As South Korea waved goodbye to the Winter Olympics with a stunning closing ceremony on Sunday wowing crowds at the stadium in Pyeongchang, it was a fitting end to what was an incredibly memorable Games.
Team GB will be flying home with five medals to their name, a record haul which means this winter Olympics marks the best ever in the country’s history. Meeting the target set by UK Sport before the Games began, this tally is one better than what they achieved in Sochi 2014 and signals real progress for the nation when it comes to Winter sport.
Amongst the medals GB won was one gold, which went the way of skeleton supremo Lizzy Yarnold MBE. She became the only British athlete to ever successfully defend a winter Olympics title when she cruised to victory in the event. This was not the only medal the country won in the discipline with Laura Deas and Dom Parsons taking home bronze medals in the sport.
Bronze medals were also won in ski slopestyle and the big air competition, and the chair of UK Sport Dame Katherine Grainger was thrilled with Britain’s performance. She said: “We have seen two weeks of phenomenal sport, there is a real interest from the British public and people do like to see us successful. A lot of investment has gone in and there is a criticism over whether we are giving too much. What does everyone want? What is best for the country?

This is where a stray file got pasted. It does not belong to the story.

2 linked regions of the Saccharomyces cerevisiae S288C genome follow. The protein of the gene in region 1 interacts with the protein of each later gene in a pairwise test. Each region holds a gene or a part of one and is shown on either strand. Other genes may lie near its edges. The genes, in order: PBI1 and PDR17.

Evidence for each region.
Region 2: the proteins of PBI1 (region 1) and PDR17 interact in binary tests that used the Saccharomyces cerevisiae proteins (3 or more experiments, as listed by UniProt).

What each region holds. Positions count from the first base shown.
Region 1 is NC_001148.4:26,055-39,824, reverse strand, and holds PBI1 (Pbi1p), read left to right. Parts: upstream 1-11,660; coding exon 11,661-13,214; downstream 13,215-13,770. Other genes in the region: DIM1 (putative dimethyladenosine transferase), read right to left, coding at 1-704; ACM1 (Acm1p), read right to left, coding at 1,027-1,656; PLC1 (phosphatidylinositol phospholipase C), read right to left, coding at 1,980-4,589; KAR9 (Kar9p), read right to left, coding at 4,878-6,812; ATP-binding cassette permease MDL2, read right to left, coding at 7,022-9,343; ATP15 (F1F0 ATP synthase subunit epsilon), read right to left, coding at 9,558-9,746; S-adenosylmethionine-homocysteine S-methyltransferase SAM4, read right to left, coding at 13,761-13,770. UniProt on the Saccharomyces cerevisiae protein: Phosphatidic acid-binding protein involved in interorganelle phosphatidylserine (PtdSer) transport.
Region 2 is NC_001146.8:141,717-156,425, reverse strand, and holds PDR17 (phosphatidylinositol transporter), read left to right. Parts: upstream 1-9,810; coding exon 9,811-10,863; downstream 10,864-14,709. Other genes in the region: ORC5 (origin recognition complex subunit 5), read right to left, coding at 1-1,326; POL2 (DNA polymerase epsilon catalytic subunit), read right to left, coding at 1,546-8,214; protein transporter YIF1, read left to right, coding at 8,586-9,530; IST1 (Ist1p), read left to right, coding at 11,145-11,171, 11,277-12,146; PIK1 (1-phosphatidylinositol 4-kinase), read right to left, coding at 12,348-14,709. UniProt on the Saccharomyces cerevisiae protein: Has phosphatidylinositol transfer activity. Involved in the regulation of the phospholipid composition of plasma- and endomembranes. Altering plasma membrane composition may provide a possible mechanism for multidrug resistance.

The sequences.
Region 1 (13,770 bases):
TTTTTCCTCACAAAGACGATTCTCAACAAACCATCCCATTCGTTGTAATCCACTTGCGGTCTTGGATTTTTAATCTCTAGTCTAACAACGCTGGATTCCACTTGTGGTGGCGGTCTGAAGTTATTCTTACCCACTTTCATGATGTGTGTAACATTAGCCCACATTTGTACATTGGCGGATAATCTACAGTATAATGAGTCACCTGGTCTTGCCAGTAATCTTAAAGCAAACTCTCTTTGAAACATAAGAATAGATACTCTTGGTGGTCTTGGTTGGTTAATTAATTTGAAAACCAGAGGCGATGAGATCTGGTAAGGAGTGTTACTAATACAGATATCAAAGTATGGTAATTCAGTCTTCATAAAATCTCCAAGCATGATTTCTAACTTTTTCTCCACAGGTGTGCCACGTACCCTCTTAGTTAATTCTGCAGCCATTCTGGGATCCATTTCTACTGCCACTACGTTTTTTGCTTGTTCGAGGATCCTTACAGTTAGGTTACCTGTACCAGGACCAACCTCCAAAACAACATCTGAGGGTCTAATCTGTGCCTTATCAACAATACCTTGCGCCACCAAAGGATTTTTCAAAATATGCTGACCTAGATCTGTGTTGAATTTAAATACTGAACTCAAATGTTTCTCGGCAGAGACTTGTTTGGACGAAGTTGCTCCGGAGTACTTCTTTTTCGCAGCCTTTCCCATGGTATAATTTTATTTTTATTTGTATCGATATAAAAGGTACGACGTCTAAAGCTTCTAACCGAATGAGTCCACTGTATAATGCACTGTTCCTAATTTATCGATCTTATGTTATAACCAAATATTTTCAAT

There is an amazing reaction from people who see the Olympic Games – people get very engaged, united and inspired by it, go and do activities because of it. When you try and put a number on ‘is it worth the values we see’, it’s so much more complicated than ‘that medal cost that much’ or otherwise. It’s buying into a huge system of sport across many countries.”
In total, 3,000 athletes from 92 different countries participated at the Games with over 100 gold medals won. An Olympics that dominated headlines in politics as well as sport with relations between the two Korean nations and the USA a hot topic, the power of sport was clear to see.
Norway topped the medal table at the Games, winning 39 medals 14 of which were gold. This was two more than the record set by USA at the Vancouver Games in 2010 when they won 37 medals.
Following their success in Pyeongchang, Great Britain are now looking to the future with eyes firmly set on the 2022 Games in Beijing, they are now targeting a top 15 finish at this event. Funding for the 2022 Games will be announced in the coming months with sports including bobsleigh and ice skating potentially under threat of seeing their funding reduced due to poor performances this year.
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